THE WORLD’S FIRST BAR, WITHOUT A BAR. SERVE YOURSELF AT AMSTERDAM’S NEW MINIBAR
The famous Prinsengracht canal in Amsterdam is the location for a revolutionary bar concept where customers serve themselves from one of 45 private mini-bars, opened on March 20th.
The wall of mini-bars is accessed with a personal key that customers receive after checking in at the door.
The Minibar ’s chic interior has been designed by Amsterdam architectural legends Concrete who are also responsible for The Supper Club, the award-winning Citizen M chain of budget hotels and a host of hot design offerings in the Netherlands and abroad. The idea for the new bar was conceived by a trio of Dutch friends who wanted to create a nightlife offering that was “more like inviting your friends to hang out in a hip hotel room, than standing in line waiting for a drink at a regular bar.”
The concept is so simple that the owners were surprised that it hadn’t already been done. According to their research it is the first of its kind. You check in with the concierge, they give you a key to your own fridge and then you serve yourself. A credit card or ID card left at the front desk is reclaimed after payment of the tab. Besides the wall of mini-bars which extends the length of the bar, the interior is made up of central bars (good for meeting new people) and plenty of cozy spots on the long couch for lounging with friends to share a bottle of Prosecco or mix your own Bloody Marys. Next to interior design, music plays an important factor in the MiNiBAR concept. Bespoke playlists are being put together by the owners’ network of international DJs such as Carl Craig or Pilooski.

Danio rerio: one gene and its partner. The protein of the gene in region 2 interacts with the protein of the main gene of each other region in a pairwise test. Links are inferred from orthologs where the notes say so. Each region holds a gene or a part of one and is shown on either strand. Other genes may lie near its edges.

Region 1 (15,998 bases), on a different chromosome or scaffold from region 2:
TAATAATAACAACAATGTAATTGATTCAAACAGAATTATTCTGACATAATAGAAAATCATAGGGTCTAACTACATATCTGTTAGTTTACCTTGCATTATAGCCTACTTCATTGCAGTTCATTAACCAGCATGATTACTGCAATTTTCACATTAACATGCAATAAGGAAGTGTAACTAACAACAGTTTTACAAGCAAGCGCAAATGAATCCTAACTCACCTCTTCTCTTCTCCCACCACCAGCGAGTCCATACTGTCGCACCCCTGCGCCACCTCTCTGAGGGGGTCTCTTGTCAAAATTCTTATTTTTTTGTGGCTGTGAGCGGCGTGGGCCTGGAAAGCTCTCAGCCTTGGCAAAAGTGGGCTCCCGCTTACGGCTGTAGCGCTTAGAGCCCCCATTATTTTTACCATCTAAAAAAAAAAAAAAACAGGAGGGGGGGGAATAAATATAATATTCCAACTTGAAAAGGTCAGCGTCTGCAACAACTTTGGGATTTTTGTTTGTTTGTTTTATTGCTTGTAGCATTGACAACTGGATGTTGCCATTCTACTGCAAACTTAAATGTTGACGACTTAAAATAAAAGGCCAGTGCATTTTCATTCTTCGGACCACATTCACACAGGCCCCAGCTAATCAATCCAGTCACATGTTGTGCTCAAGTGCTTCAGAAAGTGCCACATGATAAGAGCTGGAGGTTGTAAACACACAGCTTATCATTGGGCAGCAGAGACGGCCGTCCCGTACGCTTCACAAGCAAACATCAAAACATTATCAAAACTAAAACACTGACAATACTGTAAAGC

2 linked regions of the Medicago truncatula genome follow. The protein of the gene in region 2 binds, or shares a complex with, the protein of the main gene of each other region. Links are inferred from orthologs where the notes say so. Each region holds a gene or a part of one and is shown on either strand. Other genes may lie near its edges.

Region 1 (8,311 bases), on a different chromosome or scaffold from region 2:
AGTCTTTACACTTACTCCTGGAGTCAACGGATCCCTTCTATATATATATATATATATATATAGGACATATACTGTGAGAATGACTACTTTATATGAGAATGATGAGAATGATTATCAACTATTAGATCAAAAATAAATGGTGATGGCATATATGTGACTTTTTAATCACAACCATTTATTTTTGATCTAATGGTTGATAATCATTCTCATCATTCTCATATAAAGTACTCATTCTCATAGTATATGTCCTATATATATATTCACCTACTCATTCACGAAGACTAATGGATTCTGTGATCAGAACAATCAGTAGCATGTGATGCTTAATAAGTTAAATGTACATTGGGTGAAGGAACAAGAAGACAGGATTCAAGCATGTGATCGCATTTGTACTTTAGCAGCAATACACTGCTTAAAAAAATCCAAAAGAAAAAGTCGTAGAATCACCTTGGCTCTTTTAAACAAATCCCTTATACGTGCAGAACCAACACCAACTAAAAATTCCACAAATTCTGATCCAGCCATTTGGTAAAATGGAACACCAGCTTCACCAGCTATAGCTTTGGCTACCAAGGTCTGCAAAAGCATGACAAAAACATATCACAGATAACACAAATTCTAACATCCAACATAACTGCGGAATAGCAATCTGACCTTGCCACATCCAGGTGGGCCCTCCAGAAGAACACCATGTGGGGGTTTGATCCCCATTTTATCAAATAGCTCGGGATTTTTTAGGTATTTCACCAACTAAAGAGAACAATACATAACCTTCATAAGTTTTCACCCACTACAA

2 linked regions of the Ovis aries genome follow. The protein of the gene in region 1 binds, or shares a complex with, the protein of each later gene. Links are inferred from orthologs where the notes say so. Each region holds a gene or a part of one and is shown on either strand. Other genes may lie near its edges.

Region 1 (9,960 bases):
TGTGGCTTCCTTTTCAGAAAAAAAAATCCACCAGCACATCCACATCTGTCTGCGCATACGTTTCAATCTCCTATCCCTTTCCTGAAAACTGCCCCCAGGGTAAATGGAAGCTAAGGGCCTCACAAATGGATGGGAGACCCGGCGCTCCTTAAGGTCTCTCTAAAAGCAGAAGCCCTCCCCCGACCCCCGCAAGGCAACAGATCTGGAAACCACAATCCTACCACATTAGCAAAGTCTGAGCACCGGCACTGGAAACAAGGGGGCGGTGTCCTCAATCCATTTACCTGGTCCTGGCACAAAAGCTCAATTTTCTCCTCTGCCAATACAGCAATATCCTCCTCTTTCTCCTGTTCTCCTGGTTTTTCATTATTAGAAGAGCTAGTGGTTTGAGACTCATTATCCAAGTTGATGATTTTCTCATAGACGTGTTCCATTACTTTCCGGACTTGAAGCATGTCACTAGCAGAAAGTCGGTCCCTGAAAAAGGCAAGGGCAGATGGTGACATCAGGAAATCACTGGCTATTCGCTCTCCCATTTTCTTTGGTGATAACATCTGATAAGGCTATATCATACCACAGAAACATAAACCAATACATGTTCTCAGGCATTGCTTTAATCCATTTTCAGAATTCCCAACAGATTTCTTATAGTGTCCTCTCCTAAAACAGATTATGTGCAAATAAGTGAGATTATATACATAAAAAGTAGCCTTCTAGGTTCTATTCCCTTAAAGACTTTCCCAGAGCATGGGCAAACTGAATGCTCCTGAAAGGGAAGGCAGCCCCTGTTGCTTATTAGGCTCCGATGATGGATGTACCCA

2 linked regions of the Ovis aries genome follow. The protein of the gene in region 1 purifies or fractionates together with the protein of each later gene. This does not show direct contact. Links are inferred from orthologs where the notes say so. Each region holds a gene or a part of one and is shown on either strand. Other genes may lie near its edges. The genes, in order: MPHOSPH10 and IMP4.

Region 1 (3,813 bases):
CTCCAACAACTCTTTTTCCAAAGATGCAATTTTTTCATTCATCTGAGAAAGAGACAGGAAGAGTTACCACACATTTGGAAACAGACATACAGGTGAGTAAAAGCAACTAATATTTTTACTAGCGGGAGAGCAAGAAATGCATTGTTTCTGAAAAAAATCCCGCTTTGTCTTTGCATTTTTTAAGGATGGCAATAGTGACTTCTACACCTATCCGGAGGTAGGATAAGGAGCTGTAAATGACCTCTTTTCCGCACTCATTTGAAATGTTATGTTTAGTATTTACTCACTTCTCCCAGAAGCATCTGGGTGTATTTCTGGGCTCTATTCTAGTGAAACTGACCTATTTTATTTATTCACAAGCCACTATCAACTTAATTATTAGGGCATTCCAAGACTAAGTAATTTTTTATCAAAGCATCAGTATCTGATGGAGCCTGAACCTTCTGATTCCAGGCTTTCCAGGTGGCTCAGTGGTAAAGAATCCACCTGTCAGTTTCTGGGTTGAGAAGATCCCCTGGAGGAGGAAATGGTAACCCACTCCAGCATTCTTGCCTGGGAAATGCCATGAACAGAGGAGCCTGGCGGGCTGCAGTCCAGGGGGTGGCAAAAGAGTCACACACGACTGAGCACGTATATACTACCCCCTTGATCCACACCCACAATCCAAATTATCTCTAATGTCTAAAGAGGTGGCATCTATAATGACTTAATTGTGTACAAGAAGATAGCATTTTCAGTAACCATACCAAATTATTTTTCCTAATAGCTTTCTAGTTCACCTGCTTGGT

As well as drinks MiNiBAR also serves food, which is couriered in from restaurants in the vicinity.
With backgrounds in HoReCa, design and the music industry, the owners are convinced that The Minibar will add something new to the Dutch HoReCa landscape which is populated mostly with traditional brown-café bars and a small smattering of boutique offerings. It will most likely appeal to the ascending class of Amsterdam’s creative professionals with their thirst for the new and demand for convenience.